He added that PCJ, which is the parent company of Petrojam Ltd, would avoid implementing a floor to limit price drops.
“When the prices were going up we made money on the inventory. Correct. So now that the prices are going down it would be unfair for us to put a floor to limit those losses,” stated Cargill at a Petroleum Pricing Forum on Thursday at the PCJ Auditorium in Kingston.
“Eventually the market will go back up and we will recoup some of the losses that we made over the last two months. We have lost on our inventory. It is a fact and we are not hiding that,” he said of Petrojam, which hitherto made profit.
But Cargill lamented the disparity in prices at the pumps charged to motorists. He recalled paying $98.90 per litre at one gas station and passing others at $108 per litre.
“Why is there a $10 difference at some stations?” he asked.
Petrojam’s latest ex-refinery prices per litre stand at $89.68 and $93.33 for 87 and 90 octane gasoline respectively. Service stations add their margins and mark-ups in determining the final price to the motorist.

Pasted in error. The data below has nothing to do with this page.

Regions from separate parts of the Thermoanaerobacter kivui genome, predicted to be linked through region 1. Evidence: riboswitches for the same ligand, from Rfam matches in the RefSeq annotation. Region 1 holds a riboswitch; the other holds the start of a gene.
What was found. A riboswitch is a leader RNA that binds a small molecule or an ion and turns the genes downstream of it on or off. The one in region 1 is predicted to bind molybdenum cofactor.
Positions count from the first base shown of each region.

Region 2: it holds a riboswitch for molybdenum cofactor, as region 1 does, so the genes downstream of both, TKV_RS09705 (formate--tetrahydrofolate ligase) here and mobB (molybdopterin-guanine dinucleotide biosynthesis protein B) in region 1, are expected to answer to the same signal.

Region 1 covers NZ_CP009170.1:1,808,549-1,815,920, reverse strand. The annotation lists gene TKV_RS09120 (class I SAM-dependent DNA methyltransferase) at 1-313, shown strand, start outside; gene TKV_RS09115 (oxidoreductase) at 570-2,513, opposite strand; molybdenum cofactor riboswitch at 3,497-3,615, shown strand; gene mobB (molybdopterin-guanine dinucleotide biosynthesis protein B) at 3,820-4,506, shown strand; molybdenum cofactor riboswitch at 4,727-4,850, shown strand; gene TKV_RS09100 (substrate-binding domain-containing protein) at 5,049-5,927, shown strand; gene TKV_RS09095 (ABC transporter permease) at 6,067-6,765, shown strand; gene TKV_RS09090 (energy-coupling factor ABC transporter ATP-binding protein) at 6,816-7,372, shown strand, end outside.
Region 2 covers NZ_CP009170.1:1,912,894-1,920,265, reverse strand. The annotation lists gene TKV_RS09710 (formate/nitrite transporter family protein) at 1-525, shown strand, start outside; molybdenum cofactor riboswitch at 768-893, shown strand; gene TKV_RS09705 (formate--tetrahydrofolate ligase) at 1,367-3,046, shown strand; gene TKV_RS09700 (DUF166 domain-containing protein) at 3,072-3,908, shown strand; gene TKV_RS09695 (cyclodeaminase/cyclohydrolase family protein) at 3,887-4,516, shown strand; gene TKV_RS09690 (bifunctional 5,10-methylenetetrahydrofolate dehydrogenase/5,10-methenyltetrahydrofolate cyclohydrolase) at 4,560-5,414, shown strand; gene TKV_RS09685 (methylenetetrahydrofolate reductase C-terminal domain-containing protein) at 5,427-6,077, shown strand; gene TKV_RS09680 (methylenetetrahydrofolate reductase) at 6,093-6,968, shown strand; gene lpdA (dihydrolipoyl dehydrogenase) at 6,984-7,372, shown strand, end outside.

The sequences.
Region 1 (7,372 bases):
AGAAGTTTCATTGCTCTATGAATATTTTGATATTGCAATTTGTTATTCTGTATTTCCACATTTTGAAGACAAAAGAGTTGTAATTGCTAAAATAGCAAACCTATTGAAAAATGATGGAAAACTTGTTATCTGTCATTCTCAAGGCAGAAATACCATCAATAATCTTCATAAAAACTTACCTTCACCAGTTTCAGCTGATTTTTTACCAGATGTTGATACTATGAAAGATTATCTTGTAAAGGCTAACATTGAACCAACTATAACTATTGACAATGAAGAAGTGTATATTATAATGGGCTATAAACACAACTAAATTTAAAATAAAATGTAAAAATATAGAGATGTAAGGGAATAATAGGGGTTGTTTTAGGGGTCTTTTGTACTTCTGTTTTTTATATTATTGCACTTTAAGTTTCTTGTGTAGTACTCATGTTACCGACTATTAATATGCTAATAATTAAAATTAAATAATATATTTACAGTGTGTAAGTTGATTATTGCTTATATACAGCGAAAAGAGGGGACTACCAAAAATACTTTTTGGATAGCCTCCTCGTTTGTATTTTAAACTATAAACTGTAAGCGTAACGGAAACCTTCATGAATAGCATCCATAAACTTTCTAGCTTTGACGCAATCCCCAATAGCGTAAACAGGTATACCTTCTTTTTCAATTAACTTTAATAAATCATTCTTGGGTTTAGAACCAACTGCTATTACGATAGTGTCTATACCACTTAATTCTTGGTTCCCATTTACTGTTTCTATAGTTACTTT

The PCJ noted that the ex-refinery price typically represents 62.5 per cent of the final price to the consumer. Ad Valorem and SCT taxes account for 22 per cent and retailer’s margin at 15.5 per cent, which is an average margin based on a survey of prices at 111 petrol stations across the island.
The refinery utilises an import parity model in its pricing formula.
“The ex-refinery pricing formula is based on the principle of import parity, which basically means that the prices we charge for our petroleum products should not be higher than what it would cost to import the product. We do not use a cost plus model and therefore the prices we charge do not include elements like our operating cost,” Cargill stated.
Some gasoline retailers have indicated that it becomes unprofitable to sell gas below $100 a litre.
“So in a market like this where the prices are dropping so fast it’s almost like you’re constantly going to be losing. So right now the refinery is not in a profitable position, and in a typical environment you would shut down the refinery and try to ride out the constant drop,” stated PCJ group general manager Winston Watson at the forum.
In addressing the forum, the management team said that while movements in Petrojam’s ex-refinery prices generally correlate with US Gulf Coast (USGC) reference prices, these movements are not necessarily equivalent.
“Further factors such as exchange rates, product quality considerations, freight and finance charges and storage and handling charges impact the ex-refinery prices,” Watson stated.